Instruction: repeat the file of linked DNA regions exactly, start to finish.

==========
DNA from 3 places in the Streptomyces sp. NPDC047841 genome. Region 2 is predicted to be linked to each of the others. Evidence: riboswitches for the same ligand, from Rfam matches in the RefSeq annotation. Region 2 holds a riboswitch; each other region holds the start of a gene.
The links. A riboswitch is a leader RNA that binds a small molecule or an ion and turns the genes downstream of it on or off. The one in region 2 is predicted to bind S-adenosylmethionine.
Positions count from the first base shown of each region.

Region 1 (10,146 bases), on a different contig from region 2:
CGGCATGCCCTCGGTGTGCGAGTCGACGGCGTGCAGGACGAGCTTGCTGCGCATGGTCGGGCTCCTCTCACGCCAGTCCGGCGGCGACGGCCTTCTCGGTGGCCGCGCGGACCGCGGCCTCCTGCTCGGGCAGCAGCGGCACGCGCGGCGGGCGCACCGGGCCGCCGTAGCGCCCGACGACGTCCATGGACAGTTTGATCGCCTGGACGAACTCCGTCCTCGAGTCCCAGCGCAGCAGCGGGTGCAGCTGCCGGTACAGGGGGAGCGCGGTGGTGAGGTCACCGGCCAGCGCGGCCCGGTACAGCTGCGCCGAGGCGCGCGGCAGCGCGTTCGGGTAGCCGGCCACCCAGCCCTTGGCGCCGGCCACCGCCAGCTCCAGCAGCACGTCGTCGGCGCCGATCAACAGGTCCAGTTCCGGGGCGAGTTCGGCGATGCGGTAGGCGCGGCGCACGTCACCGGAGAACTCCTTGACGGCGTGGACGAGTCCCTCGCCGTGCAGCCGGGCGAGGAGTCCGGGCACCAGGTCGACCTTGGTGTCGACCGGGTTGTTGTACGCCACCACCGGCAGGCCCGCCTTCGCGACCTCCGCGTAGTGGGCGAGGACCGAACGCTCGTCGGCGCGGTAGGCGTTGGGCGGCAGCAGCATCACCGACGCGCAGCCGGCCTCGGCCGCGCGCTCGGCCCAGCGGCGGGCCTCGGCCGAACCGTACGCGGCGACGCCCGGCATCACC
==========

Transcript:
DNA from 3 places in the Streptomyces sp. NPDC047841 genome. Region 2 is predicted to be linked to each of the others. Evidence: riboswitches for the same ligand, from Rfam matches in the RefSeq annotation. Region 2 holds a riboswitch; each other region holds the start of a gene.
The links. A riboswitch is a leader RNA that binds a small molecule or an ion and turns the genes downstream of it on or off. The one in region 2 is predicted to bind S-adenosylmethionine.
Positions count from the first base shown of each region.

Region 1 (10,146 bases), on a different contig from region 2:
CGGCATGCCCTCGGTGTGCGAGTCGACGGCGTGCAGGACGAGCTTGCTGCGCATGGTCGGGCTCCTCTCACGCCAGTCCGGCGGCGACGGCCTTCTCGGTGGCCGCGCGGACCGCGGCCTCCTGCTCGGGCAGCAGCGGCACGCGCGGCGGGCGCACCGGGCCGCCGTAGCGCCCGACGACGTCCATGGACAGTTTGATCGCCTGGACGAACTCCGTCCTCGAGTCCCAGCGCAGCAGCGGGTGCAGCTGCCGGTACAGGGGGAGCGCGGTGGTGAGGTCACCGGCCAGCGCGGCCCGGTACAGCTGCGCCGAGGCGCGCGGCAGCGCGTTCGGGTAGCCGGCCACCCAGCCCTTGGCGCCGGCCACCGCCAGCTCCAGCAGCACGTCGTCGGCGCCGATCAACAGGTCCAGTTCCGGGGCGAGTTCGGCGATGCGGTAGGCGCGGCGCACGTCACCGGAGAACTCCTTGACGGCGTGGACGAGTCCCTCGCCGTGCAGCCGGGCGAGGAGTCCGGGCACCAGGTCGACCTTGGTGTCGACCGGGTTGTTGTACGCCACCACCGGCAGGCCCGCCTTCGCGACCTCCGCGTAGTGGGCGAGGACCGAACGCTCGTCGGCGCGGTAGGCGTTGGGCGGCAGCAGCATCACCGACGCGCAGCCGGCCTCGGCCGCGCGCTCGGCCCAGCGGCGGGCCTCGGCCGAACCGTACGCGGCGACGCCCGGCATCACC